From Street Smart to School Smart
David Sortino’s new book profiles his work with at-risk teen girls
Armed with three grocery bags, David Sortino, Ed.M.’81, showed up at a residential school for at-risk teen girls in San Francisco, ready to teach math. Sortino was interviewing to become the principal of the school, and the math lesson was part of the interview process.
As he writes about the experience in his new book, From Street Smart to School Smart, the girls at first had no idea what he was doing — they were working toward getting their GEDs and pizza ingredients and red and white checkered tablecloths didn’t factor into their plans.
But Sortino, who had trained as a psychologist and later at Harvard under Professor Lawrence Kohlberg, knew he first and foremost had to teach the girls something more important than fractions or calculating percentages: He had to teach them to trust.
L: David Sortino's new book; R: Sortino during his principal days
“I wasn’t going to just teach a math class,” he says. “They needed to bond with me. I wanted them to know who I was.” It was especially important because these teens were in fight or flight mode after years working as prostitutes, drug dealers, and gang members, and living in foster homes and juvie hall. “I knew they needed to find that trust, or they wouldn’t learn as effectively,” Sortino says. He also needed to show them that he wasn’t just another “man on the floor” — a warning term the girls called out to one another when a man came into their space. “I had to become the new ‘man on the floor,’ a man that wished for their well-being and success in life as valued human beings,” he writes.
The pizza lesson worked — Sortino gained the girls’ trust and got the job. Over the next three years he, he found other ways to personalize the curriculum and link school smarts to street smarts, which the girls had plenty of. He also helped the students create their own “just community” — a concept he learned from Kohlberg — when they were given a voice in creating school policies. And it started early on, just after the pizza lesson, when he showed them how to literally craft their own classrooms after taking them on field trips to pick up old school desks and buy material for building bookcases and bulletin boards. The silver lining of these activities, he writes, is that, in time, the girls “chose not to be tempted to return to the always-lurking ex-pimps, drug dealers, and gang bangers who yet tried to lure the girls back into their realms…. They were choosing new values.”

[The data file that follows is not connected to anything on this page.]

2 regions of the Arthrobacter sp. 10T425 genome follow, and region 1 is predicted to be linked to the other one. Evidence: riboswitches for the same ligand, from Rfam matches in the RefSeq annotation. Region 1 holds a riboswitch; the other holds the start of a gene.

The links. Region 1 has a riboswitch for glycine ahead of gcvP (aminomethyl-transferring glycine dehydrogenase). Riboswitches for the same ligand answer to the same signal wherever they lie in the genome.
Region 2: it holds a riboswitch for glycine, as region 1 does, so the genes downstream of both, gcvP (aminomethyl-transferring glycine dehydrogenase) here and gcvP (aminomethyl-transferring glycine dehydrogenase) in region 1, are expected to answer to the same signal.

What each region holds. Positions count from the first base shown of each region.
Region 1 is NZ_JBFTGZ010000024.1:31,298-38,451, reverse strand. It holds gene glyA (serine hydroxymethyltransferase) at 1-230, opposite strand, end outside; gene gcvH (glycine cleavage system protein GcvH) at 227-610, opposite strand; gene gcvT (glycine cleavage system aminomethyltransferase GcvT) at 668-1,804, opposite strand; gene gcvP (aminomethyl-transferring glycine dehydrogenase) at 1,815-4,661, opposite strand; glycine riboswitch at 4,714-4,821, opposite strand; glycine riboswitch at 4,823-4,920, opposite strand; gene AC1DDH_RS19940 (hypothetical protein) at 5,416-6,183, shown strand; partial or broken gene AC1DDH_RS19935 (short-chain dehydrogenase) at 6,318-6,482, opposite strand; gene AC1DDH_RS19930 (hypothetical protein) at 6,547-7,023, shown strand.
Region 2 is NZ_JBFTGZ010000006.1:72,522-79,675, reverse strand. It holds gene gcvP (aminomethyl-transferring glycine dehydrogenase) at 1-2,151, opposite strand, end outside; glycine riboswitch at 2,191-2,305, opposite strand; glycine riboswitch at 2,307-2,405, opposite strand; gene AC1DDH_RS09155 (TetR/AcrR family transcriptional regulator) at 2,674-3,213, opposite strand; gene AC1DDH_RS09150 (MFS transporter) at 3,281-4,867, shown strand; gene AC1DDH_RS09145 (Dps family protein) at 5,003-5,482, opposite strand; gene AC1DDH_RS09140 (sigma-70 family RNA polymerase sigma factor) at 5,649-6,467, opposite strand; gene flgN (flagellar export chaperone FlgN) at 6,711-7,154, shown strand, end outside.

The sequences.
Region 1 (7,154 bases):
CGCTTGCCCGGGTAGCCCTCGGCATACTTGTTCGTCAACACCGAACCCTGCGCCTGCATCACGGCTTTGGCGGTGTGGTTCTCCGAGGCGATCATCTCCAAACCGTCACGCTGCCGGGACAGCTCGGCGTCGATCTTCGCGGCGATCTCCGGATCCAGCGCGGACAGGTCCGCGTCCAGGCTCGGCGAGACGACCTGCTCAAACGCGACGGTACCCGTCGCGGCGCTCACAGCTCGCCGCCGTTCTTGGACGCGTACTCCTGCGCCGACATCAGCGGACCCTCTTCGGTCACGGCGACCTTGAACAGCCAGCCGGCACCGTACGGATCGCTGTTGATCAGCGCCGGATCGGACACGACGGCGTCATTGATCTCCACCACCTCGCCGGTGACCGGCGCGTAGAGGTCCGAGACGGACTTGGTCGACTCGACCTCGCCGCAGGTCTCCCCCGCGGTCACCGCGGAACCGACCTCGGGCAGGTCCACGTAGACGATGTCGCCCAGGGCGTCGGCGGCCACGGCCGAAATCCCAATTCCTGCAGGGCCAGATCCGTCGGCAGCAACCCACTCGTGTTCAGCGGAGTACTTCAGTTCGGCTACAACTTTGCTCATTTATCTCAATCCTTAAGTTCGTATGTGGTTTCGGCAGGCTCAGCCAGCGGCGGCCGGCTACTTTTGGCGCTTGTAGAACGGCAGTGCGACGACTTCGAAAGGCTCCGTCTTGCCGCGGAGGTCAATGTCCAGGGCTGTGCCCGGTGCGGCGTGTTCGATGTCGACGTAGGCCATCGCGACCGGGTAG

All of these experiences became the basis for Sortino’s new book, which tells his story as the principal, but mostly focuses on the girls living at the school, the “street sisters,” as they called themselves, especially 17-year-old Jewels Odom, who, by the end of the book, becomes the class graduation speaker.
“I didn’t want to just be the white man coming in who saved the kids,” Sortino says of the book’s focus. “It was Jewels who was the driving force.”
One of the most notable parts of the book — one of the reasons he is now meeting with an agent and has movie producers talking to him about scripts — is the dialogue, which is detailed and full. Sortino says he kept extensive notes while he worked at the school, and started writing about his experience just after he left, when it was fresh on him mind. But he is also just good at remembering.
“I have an ear for voice and storyline,” he says.
And there’s another important factor: the intensity of the experience. Years working long hours alongside the girls have become so encoded in his memory because they were so emotional. “The dialogue and the emotion were so intense,” he says. “If you go into a situation like this, you remember things.”
— David Sortino’s new book, From Street Smart to School Smart, came out this week.